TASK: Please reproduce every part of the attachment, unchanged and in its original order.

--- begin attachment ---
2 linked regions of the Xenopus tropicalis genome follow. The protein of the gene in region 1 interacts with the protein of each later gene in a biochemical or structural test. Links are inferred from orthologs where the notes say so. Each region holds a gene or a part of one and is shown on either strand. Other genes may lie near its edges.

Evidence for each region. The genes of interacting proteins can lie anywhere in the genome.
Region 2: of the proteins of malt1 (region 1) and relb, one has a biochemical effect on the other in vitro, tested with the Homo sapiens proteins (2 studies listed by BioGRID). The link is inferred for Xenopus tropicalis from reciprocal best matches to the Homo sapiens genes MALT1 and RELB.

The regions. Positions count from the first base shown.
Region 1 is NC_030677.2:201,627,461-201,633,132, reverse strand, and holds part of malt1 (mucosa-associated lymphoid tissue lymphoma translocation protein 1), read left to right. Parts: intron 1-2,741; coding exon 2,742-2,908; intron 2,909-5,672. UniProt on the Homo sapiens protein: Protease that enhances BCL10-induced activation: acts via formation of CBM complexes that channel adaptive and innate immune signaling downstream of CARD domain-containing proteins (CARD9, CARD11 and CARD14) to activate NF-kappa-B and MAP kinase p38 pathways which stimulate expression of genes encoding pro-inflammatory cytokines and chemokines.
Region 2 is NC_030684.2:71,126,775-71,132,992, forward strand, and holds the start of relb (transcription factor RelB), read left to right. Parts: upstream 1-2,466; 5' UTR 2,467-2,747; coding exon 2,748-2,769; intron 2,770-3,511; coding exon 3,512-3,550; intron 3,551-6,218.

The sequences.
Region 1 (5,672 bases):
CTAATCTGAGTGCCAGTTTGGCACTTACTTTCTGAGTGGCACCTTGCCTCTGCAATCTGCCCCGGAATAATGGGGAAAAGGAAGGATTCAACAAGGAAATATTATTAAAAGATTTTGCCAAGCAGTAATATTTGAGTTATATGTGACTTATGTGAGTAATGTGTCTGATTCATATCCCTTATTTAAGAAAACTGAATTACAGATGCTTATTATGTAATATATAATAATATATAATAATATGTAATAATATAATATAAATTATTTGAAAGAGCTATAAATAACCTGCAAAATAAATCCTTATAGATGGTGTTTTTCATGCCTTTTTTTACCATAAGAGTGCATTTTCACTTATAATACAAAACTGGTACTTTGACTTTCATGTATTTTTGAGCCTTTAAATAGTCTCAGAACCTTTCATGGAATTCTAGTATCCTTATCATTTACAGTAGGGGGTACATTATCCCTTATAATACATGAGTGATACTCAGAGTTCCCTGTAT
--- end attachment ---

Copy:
2 linked regions of the Xenopus tropicalis genome follow. The protein of the gene in region 1 interacts with the protein of each later gene in a biochemical or structural test. Links are inferred from orthologs where the notes say so. Each region holds a gene or a part of one and is shown on either strand. Other genes may lie near its edges.

Evidence for each region. The genes of interacting proteins can lie anywhere in the genome.
Region 2: of the proteins of malt1 (region 1) and relb, one has a biochemical effect on the other in vitro, tested with the Homo sapiens proteins (2 studies listed by BioGRID). The link is inferred for Xenopus tropicalis from reciprocal best matches to the Homo sapiens genes MALT1 and RELB.

The regions. Positions count from the first base shown.
Region 1 is NC_030677.2:201,627,461-201,633,132, reverse strand, and holds part of malt1 (mucosa-associated lymphoid tissue lymphoma translocation protein 1), read left to right. Parts: intron 1-2,741; coding exon 2,742-2,908; intron 2,909-5,672. UniProt on the Homo sapiens protein: Protease that enhances BCL10-induced activation: acts via formation of CBM complexes that channel adaptive and innate immune signaling downstream of CARD domain-containing proteins (CARD9, CARD11 and CARD14) to activate NF-kappa-B and MAP kinase p38 pathways which stimulate expression of genes encoding pro-inflammatory cytokines and chemokines.
Region 2 is NC_030684.2:71,126,775-71,132,992, forward strand, and holds the start of relb (transcription factor RelB), read left to right. Parts: upstream 1-2,466; 5' UTR 2,467-2,747; coding exon 2,748-2,769; intron 2,770-3,511; coding exon 3,512-3,550; intron 3,551-6,218.

The sequences.
Region 1 (5,672 bases):
CTAATCTGAGTGCCAGTTTGGCACTTACTTTCTGAGTGGCACCTTGCCTCTGCAATCTGCCCCGGAATAATGGGGAAAAGGAAGGATTCAACAAGGAAATATTATTAAAAGATTTTGCCAAGCAGTAATATTTGAGTTATATGTGACTTATGTGAGTAATGTGTCTGATTCATATCCCTTATTTAAGAAAACTGAATTACAGATGCTTATTATGTAATATATAATAATATATAATAATATGTAATAATATAATATAAATTATTTGAAAGAGCTATAAATAACCTGCAAAATAAATCCTTATAGATGGTGTTTTTCATGCCTTTTTTTACCATAAGAGTGCATTTTCACTTATAATACAAAACTGGTACTTTGACTTTCATGTATTTTTGAGCCTTTAAATAGTCTCAGAACCTTTCATGGAATTCTAGTATCCTTATCATTTACAGTAGGGGGTACATTATCCCTTATAATACATGAGTGATACTCAGAGTTCCCTGTAT